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Roommates and Insurance

Roommates and Insurance

Roommates and Insurance

Renters insurance is a complicated topic, with policies and laws varying from company to company and state to state. Even though it’s impossible to create a general guide to understanding its ins and outs, here are some things that will come in handy to all renters with roommates out there.

What’s in a name

Say you moved into your new roommate’s extra bedroom and they’ve already purchased renters insurance. In order for you to benefit from the coverage, you need to be added to the policy even if you are not on the lease. Without your name on the policy, in case of property loss, you can’t file a claim.

It’s good to remember that some company policies and local laws don’t allow more than two unrelated adults on the same policy. If you have more than two roommates in the same apartment, you might not be able to get a shared policy. In that case, you should opt for individual policies. Get in touch with your preferred renters insurance provider, and they will answer all your questions.

Sharing a policy means increasing the coverage

It’s not usually sufficient to be added to someone else’s policy without adjusting the coverage; the dollar amount on it might not be enough to cover the items of both of you.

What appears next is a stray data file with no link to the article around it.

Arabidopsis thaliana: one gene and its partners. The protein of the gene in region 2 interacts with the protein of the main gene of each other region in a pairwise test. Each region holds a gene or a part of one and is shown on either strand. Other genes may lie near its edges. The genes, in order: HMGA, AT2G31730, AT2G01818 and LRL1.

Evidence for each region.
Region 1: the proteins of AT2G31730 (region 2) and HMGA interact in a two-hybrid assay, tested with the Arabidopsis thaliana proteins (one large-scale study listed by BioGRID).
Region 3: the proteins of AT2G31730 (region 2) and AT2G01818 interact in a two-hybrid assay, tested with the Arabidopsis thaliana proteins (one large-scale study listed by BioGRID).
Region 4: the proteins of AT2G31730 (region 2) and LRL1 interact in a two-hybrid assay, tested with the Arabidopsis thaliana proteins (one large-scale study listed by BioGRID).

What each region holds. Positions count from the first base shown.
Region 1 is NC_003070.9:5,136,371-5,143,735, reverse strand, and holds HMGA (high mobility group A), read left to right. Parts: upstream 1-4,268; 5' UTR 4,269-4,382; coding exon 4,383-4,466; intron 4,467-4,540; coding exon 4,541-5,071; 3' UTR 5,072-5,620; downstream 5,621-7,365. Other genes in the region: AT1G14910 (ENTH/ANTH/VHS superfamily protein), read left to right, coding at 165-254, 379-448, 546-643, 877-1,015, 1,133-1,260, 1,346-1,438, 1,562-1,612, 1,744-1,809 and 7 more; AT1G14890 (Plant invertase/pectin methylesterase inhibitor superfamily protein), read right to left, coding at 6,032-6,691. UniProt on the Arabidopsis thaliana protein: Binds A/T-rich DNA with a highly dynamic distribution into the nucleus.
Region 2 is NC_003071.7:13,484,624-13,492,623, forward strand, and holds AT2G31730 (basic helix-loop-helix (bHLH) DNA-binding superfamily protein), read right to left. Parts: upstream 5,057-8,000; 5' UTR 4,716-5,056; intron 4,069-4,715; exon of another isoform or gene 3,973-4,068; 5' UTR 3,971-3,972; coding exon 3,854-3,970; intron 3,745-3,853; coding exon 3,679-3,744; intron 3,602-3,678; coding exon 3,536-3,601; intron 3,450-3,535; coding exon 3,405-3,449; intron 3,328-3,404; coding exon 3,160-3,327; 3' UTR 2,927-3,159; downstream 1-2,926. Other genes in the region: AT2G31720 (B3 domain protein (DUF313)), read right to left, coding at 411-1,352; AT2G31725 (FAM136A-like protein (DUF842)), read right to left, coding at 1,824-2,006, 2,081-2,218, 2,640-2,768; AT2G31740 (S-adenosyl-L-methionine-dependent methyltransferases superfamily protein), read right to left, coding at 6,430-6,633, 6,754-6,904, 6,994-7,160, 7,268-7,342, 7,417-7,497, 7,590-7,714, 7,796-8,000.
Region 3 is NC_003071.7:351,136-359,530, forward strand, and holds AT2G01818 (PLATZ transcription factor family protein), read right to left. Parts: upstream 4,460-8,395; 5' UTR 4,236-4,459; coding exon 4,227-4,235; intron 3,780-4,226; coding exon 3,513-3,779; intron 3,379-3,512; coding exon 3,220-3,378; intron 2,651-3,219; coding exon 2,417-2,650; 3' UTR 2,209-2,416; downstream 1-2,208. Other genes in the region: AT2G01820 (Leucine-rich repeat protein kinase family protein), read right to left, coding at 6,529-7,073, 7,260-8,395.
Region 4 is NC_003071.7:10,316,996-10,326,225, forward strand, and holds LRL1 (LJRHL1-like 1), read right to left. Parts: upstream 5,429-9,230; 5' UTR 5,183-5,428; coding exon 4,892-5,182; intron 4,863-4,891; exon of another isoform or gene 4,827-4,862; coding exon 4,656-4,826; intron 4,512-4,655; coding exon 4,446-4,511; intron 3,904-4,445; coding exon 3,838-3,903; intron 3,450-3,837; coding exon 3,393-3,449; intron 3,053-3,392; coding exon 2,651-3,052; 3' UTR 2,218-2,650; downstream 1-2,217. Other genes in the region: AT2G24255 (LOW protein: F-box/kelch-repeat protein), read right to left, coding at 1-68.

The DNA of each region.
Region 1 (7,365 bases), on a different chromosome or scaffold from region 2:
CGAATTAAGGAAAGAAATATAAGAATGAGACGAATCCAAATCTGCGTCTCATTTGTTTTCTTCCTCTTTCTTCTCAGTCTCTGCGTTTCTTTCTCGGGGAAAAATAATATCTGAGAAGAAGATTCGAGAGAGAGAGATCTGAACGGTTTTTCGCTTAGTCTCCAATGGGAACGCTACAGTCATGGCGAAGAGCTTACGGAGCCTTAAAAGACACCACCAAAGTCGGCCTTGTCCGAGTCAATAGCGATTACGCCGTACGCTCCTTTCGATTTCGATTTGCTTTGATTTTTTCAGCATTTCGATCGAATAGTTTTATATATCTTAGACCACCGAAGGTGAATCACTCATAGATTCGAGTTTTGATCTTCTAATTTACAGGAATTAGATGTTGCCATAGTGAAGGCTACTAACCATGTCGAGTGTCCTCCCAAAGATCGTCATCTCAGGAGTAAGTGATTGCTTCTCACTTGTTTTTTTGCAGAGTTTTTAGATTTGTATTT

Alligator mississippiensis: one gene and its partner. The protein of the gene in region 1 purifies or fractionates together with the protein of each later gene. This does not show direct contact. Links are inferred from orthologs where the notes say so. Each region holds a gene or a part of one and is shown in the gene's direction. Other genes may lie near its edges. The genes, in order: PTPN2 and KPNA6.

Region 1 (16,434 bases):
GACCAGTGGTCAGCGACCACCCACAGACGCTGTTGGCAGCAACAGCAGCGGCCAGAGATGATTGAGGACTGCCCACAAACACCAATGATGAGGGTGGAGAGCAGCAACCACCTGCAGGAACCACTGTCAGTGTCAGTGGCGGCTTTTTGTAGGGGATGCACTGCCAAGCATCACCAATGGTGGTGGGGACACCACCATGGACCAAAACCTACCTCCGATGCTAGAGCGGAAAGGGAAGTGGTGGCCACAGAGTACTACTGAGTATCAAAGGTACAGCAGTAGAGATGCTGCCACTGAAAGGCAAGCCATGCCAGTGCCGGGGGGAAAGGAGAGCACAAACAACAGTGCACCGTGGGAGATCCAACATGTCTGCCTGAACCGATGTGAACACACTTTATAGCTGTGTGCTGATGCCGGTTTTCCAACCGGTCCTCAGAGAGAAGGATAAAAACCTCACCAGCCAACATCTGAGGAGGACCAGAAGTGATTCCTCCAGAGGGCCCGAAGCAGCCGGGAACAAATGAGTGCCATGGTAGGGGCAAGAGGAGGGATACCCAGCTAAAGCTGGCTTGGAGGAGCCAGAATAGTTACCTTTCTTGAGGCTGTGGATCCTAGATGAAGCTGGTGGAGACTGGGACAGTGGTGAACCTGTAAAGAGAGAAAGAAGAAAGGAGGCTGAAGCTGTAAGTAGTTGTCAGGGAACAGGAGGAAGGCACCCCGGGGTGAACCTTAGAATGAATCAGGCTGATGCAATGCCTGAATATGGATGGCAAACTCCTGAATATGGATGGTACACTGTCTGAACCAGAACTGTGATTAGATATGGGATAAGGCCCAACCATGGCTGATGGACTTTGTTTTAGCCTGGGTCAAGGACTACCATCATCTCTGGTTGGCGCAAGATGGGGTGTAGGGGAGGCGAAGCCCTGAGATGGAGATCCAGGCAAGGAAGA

Group Of Young Friends Enjoying Glass Of Wine In Modern Kitchen

For example, your roommate might have a policy that covers $10,000 of their belongings. When you move in, you come with your own belongings, worth roughly the same as theirs. To rest assured that all your possessions are protected, you need to up your coverage to include your belongings, too.

While it makes sense to split the policy premium evenly if your coverage is evenly split, if one of you requires more coverage than another, you should split the bill proportionally.

Sharing a policy leads to sharing a history

Any claims you make to your insurance policy will follow you and can affect the rates you pay for coverage in the future. When you share a renters policy with a roommate, you’re sharing the insurance history, as well. So with a shared policy, even if your things don’t get lost or stolen, you will still hold responsibility for the claim.

Sharing a renters insurance policy also means that everyone taking part in it need to be on good terms. For example, when a check is issued for your claim, most likely both names will be on the check and both of you will need to present to cash it (or one of you will need to sign and endorse it). Also, when one of you moves out, both of you will need to approve removing their name from the policy.

Sharing a renters insurance policy can be convenient, but if you’re not on the best terms, you should consider getting your own independent policy.